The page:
Conclusions drawn from the study and clinical implications
The specific and significant COVID‐19 risk of ADE should have been and should be prominently and independently disclosed to research subjects currently in vaccine trials, as well as those being recruited for the trials and future patients after vaccine approval, in order to meet the medical ethics standard of patient comprehension for informed consent.
Informed consent for Orthopaedic surgeons in the time of COVID-19: Addressing ‘the elephant in the room’
Sohail Yousaf, Syed Hassan, Paul Hamilton, Andrea Sott
BMJ Quality & Safety, 18 June 2020
…The doctor-patient conversation that occurs following the diagnosis of such an injury is important to fulfilling ethical and professional responsibilities and reducing medico-legal risk. Understanding the patient’s future goals and expectations influences management and is vital to shared decision-making. Surgeons need to enable patients to be fully informed by giving them high quality information about the current evidence base regarding the proposed treatment and the available alternatives and risks…
Reflections on dynamic consent in biomedical research: the story so far
Harriet J. A. Teare, Megan Prictor, Jane Kaye
European Journal of Human Genetics, 28 November 2020
Dynamic consent (DC) was originally developed in response to challenges to the informed consent process presented by participants agreeing to ‘future research’ in biobanking. In the past 12 years, it has been trialled in a number of different projects, and examined as a new approach for consent and to support patient engagement over time. There have been significant societal shifts during this time, namely in our reliance on digital tools and the use of social media, as well as a greater appreciation of the integral role of patients in biomedical research. This paper reflects on the development of DC to understand its importance in an age where digital health is becoming the norm and patients require greater oversight and control of how their data may be used in a range of settings. As well as looking back, it looks forwards to consider how DC could be further utilised to enhance the patient experience and address some of the inequalities caused by the digital divide in society.
Details of risk–benefit communication in informed consent documents for phase I/II trials
Hannes Kahrass, Sabine Bossert, Christopher Schürmann, Daniel Strech
Clinical Trials, 24 November 2020
Informed consent documents for clinical studies should disclose all reasonably foreseeable risks and benefits. Little guidance exists on how to navigate the complexities of risk–benefit communication, especially in early clinical research. Practice-oriented development of such guidance should be informed by evidence on what and how details of risks and benefits are currently communicated.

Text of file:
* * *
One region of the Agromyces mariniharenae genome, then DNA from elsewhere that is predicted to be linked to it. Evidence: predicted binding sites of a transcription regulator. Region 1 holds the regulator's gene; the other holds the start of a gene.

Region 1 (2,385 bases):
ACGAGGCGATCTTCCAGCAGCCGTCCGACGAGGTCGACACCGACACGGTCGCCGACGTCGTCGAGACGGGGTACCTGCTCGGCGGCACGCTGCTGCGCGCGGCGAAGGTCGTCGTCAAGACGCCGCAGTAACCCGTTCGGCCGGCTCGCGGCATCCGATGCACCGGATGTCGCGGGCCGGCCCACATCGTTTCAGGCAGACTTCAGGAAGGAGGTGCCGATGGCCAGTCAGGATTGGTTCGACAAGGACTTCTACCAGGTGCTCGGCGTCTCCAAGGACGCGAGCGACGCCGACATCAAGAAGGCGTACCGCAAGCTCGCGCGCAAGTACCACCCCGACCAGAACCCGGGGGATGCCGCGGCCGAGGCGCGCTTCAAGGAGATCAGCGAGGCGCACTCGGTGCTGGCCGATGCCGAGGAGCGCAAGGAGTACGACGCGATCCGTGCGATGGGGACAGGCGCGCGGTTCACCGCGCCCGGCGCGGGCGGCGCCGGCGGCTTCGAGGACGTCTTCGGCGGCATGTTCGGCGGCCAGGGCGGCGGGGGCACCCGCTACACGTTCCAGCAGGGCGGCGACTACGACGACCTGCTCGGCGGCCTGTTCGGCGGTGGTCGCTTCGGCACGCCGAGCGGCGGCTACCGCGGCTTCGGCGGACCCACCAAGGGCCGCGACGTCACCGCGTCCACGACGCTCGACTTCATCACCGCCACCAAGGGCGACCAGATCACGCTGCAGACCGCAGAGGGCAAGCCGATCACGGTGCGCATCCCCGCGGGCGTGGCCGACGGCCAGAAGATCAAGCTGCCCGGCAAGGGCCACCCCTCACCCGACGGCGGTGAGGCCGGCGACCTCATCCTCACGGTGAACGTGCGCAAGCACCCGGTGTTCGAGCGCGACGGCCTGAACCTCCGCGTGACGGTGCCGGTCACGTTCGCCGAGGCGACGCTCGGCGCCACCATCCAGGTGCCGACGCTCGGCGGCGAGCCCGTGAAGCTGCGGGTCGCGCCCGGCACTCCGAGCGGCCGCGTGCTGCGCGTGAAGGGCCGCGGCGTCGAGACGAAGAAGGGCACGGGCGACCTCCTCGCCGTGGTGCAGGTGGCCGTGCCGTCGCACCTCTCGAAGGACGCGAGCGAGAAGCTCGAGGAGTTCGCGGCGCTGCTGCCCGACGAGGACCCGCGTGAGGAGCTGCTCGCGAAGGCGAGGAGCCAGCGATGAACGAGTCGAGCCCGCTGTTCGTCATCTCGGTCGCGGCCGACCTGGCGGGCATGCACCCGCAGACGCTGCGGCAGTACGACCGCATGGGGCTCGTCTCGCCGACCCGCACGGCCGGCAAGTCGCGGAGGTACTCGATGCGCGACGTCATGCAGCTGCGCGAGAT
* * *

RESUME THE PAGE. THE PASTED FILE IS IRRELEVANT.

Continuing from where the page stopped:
We surveyed the responsible parties of phase I/II trials registered in ClinicalTrials.gov that started 2007 or later and completed between 2012 and 2016 to sample informed consent documents from a broad spectrum of early phase clinical trials. Based on an assessment matrix, we qualitatively and quantitatively assessed the informed consent documents for details of risk–benefit communication.
The risk–benefit communication in the 172 informed consent documents differed substantially in several regards. The outcome, extent, and likelihood of health risks, for example, were described in 83%, 32%, and 63% of the informed consent documents. Only 45% of informed consent documents specified the outcome of mentioned health benefits, and the extent and likelihood of health benefits were never specified. From those informed consent documents reporting risk likelihoods, only 57% added frequency numbers to words such as “common” or “rare,” and even in these cases, we found strong variations for presented frequency ranges. Substantial heterogeneity also exists for how informed consent documents communicate other risk and benefit types and related safeguards.
Our study points to several shortcomings and heterogeneities in how informed consent documents communicate risks and benefits to potential research participants. Health risks, for example, should be specified with frequency numbers, and health benefits should be specified at least by mentioning their outcomes. Further demand for research and policy development is needed to harmonize risk–benefit communication and to clarify ways to specify the likelihood of health benefits.
Differences in demographics and outcomes based on method of consent for a randomised controlled trial on heat loss prevention in the delivery room